survey, for a total extent of less than 2km. The fabled 16km passage did not exist but much of interest was found in
the system.  A high level grotto
contained a superb old false floor.  A 15
ft wide gap was crossed by a 6 inch diameter tree root which bored off down a
side passage, dropped 12 ft vertically and – like a water main or grotesque
fossilised snake – continued off down another gallery for several hundred
feet.  The Pope’s fascination for monkeys
was again demonstrated when he was photographed hanging from the root where it
bridged the false floor.  Other finds of
note were three ancient beer cans left by previous explorers and some fine
quartz “Boxworks” formations. Two Afrikaner lads and a girl hitch-hiker were also shown round the

One of the systems most impressive sights was unwittingly
found by the writer on a solo evening trip – or rather they found him.  Several horseshoe bats had been noticed
hanging in ceiling pockets or occasionally flying about but just before 6 p.m.
a marked increase in activity was observed. Suffering from loneliness, severe hangover and a scalpel-like gash in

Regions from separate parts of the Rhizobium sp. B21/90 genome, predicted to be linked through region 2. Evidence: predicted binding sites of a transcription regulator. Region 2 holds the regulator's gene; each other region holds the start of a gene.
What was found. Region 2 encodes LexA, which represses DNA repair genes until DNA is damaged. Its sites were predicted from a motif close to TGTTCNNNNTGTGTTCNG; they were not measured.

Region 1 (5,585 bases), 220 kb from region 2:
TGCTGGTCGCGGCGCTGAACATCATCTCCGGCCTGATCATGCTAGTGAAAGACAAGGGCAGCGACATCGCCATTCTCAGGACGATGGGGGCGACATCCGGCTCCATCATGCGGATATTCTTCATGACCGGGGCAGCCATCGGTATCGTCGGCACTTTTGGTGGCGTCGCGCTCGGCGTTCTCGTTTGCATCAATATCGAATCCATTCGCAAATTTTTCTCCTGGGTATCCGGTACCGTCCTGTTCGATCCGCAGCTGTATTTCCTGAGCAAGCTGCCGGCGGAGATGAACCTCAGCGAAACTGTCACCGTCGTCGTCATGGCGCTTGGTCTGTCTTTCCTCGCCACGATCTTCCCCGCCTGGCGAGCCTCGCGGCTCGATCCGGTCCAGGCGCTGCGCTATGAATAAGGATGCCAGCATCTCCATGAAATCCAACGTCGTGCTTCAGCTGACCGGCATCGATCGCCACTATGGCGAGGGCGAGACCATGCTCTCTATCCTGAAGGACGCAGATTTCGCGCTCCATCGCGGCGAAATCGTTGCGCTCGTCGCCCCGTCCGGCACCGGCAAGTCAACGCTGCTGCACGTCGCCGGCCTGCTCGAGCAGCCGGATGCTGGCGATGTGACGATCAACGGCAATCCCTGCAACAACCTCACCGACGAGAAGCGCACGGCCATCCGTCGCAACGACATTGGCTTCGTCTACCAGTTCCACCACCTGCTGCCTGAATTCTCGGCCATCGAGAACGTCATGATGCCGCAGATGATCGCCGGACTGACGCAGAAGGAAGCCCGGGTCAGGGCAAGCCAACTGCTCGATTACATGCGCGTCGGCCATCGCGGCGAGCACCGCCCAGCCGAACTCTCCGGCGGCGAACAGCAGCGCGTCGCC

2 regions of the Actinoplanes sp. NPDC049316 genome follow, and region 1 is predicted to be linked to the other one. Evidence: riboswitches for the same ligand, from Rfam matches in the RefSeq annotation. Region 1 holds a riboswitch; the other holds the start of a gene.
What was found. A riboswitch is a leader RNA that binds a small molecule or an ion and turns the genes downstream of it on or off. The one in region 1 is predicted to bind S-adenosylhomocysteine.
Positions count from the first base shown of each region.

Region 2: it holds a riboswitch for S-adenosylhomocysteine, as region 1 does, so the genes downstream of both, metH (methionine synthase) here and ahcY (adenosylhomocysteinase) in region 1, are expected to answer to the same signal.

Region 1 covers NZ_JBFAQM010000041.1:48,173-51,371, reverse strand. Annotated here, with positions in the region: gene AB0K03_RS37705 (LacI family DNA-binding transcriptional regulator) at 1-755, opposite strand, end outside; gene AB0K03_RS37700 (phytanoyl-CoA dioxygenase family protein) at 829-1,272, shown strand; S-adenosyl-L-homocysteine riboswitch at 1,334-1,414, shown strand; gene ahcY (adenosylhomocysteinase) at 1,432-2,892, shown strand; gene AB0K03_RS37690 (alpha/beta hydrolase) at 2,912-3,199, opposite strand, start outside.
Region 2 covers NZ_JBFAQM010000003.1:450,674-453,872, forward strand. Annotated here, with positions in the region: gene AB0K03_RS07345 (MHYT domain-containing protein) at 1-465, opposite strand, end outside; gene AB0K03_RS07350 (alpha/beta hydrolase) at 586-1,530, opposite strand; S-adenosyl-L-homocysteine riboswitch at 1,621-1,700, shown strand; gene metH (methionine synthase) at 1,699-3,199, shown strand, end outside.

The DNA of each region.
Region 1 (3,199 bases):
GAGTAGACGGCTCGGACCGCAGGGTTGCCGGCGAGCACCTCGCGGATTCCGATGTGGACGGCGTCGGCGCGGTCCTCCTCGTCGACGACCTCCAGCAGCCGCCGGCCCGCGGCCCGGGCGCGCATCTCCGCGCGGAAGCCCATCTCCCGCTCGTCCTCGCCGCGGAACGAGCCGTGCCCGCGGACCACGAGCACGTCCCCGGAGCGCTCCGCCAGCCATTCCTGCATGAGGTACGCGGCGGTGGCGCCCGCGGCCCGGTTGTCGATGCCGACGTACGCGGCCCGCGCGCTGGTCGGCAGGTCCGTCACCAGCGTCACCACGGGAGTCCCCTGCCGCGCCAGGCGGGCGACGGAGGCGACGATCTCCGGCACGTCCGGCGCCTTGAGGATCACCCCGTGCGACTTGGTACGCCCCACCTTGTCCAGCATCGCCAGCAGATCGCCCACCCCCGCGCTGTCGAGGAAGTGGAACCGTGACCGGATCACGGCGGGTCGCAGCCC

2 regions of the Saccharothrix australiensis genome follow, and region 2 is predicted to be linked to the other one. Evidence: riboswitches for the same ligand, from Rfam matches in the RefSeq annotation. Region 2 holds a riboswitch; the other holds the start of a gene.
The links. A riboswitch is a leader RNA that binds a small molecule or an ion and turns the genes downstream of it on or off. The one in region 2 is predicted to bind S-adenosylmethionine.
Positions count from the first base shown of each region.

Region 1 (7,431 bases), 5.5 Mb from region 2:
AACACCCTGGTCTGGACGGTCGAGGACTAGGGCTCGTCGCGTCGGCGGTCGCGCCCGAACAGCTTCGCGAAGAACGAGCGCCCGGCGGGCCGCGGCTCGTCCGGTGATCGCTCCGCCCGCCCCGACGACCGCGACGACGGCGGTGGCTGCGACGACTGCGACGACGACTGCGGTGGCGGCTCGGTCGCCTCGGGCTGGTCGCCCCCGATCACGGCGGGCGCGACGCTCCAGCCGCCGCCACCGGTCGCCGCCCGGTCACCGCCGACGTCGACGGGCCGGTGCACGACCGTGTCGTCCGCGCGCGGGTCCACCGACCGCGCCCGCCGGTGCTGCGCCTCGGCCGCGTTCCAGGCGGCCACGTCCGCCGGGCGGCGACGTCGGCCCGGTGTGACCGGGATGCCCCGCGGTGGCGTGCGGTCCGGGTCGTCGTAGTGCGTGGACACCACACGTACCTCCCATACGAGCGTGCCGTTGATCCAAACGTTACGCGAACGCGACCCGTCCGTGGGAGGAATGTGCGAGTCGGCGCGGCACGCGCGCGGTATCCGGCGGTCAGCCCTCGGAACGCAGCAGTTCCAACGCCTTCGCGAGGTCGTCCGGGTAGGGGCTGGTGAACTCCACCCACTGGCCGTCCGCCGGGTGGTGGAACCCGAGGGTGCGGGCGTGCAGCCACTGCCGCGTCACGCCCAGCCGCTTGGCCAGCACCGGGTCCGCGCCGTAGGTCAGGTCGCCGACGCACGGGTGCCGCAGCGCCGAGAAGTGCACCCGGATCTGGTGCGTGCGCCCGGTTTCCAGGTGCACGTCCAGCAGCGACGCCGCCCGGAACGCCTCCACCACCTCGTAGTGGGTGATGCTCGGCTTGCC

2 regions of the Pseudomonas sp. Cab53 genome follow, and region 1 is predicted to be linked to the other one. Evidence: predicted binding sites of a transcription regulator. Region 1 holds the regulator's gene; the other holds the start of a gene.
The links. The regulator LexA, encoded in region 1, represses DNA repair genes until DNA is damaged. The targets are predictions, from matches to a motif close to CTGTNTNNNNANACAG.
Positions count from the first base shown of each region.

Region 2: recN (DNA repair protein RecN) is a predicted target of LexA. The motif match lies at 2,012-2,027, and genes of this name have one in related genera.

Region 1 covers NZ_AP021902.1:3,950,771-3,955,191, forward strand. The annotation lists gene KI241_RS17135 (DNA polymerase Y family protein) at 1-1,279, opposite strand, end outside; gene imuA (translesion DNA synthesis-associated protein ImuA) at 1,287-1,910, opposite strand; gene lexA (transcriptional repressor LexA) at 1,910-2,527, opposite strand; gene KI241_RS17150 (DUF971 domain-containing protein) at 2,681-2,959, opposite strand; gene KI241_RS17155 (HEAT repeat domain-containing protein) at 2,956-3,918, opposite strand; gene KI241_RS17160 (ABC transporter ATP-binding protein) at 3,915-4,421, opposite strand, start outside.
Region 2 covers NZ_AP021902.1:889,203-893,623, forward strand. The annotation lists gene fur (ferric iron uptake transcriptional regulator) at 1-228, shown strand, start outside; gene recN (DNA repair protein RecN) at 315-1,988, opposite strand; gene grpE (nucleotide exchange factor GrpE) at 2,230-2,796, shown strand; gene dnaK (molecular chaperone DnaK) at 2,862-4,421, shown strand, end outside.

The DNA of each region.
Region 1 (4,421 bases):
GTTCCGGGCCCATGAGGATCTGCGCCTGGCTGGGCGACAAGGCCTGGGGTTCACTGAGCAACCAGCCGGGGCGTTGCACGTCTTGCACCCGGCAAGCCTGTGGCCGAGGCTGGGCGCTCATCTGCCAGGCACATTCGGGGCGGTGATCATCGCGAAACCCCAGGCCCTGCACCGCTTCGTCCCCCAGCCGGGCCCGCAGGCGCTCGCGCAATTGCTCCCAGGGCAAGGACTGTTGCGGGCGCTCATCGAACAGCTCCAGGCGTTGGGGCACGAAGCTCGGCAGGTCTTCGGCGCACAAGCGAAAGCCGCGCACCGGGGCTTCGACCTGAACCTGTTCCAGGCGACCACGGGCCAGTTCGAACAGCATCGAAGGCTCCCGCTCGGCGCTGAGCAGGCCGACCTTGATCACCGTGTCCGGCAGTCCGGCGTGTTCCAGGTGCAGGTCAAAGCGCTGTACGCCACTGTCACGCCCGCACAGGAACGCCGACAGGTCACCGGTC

the leg, the writer was not amused when he was suddenly surrounded by scores of
dive bombing bats.  With nerves on edge and
thoughts of rabies and histoplasmosis – and not helped by skeletal remains of
6″ centipedes littering the place – he crept bravely across the floor of
the huge chamber with the increasing bat population whistling round his ears.  Realisation dawned that it was time for the
nightly bat flight and the writer and several hundred Berties shot out of the
shaft entrance in disarray.  Although
only a few bats were seen underground, a visit to the entrance the following evening
showed that at least 2,500 were in residence. They were coming out at about a hundred a minute and after half an hour
we gave up watching them.  It is to be
hoped that Pope’s photos of the flight came out – and also an interesting snap
of a Zulu night watchman with Bertie stickers on both his overalls and his knob

Having wrapped up our exploration we bid a fond farewell to
Steve and family and headed south in Pope’s car, pausing to look at the


and some superb sandstone potholes in the river bed en route.  On Sunday evening we were back at

. The tent was erected and some local cavers winkled out.  An evening of dedicated alcohol consumption
proved most entertaining when the cave owner, Phillip Owen, turned up.  Within twenty minutes it was obvious that
this as
Africa‘s answer to Trevor Hughes.  Standing on a table in the cave restaurant he
executed two superb striptease acts and then proceeded to do a “Ginger